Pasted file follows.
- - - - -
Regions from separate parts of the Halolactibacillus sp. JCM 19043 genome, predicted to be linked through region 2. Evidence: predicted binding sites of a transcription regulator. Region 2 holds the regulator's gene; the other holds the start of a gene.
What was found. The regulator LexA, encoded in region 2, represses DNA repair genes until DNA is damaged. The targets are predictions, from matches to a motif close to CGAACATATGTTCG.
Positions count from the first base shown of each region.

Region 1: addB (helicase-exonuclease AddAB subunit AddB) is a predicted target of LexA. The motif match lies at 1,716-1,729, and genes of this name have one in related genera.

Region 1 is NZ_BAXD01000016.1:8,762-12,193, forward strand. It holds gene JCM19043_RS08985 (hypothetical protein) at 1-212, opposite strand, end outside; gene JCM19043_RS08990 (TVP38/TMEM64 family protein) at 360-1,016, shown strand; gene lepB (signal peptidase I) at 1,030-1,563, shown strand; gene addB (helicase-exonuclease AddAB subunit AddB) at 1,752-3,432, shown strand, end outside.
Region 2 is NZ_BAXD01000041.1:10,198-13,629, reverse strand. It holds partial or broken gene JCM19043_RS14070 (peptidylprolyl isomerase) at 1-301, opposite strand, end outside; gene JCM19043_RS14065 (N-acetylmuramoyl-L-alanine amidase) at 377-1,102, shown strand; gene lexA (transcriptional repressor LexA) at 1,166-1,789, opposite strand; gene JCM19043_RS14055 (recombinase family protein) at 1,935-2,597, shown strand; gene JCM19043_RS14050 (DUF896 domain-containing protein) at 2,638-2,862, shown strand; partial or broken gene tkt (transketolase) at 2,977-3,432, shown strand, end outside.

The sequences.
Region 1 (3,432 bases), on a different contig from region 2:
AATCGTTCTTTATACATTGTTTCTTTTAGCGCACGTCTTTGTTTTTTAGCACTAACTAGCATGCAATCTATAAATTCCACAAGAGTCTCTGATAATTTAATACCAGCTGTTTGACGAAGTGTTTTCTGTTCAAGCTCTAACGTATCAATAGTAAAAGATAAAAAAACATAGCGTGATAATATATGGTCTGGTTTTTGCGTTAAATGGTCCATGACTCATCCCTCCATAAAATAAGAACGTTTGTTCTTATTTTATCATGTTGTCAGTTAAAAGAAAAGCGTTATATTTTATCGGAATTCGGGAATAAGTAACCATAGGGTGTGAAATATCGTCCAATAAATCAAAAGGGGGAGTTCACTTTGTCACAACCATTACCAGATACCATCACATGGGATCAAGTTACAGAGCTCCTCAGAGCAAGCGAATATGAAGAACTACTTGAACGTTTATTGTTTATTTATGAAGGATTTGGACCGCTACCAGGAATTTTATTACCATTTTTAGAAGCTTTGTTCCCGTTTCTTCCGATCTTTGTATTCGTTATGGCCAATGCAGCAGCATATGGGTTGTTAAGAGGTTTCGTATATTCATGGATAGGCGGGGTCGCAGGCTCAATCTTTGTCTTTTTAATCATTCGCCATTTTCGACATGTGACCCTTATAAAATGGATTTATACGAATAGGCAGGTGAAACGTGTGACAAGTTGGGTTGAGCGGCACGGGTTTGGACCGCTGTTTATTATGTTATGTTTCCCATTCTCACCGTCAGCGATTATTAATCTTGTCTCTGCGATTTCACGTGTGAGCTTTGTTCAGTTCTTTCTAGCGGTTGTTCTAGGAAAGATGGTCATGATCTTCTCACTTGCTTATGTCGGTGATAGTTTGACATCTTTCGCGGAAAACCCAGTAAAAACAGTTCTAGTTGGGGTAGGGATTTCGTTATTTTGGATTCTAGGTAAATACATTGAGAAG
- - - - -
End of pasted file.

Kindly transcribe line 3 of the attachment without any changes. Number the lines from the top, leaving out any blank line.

Positions count from the first base shown of each region.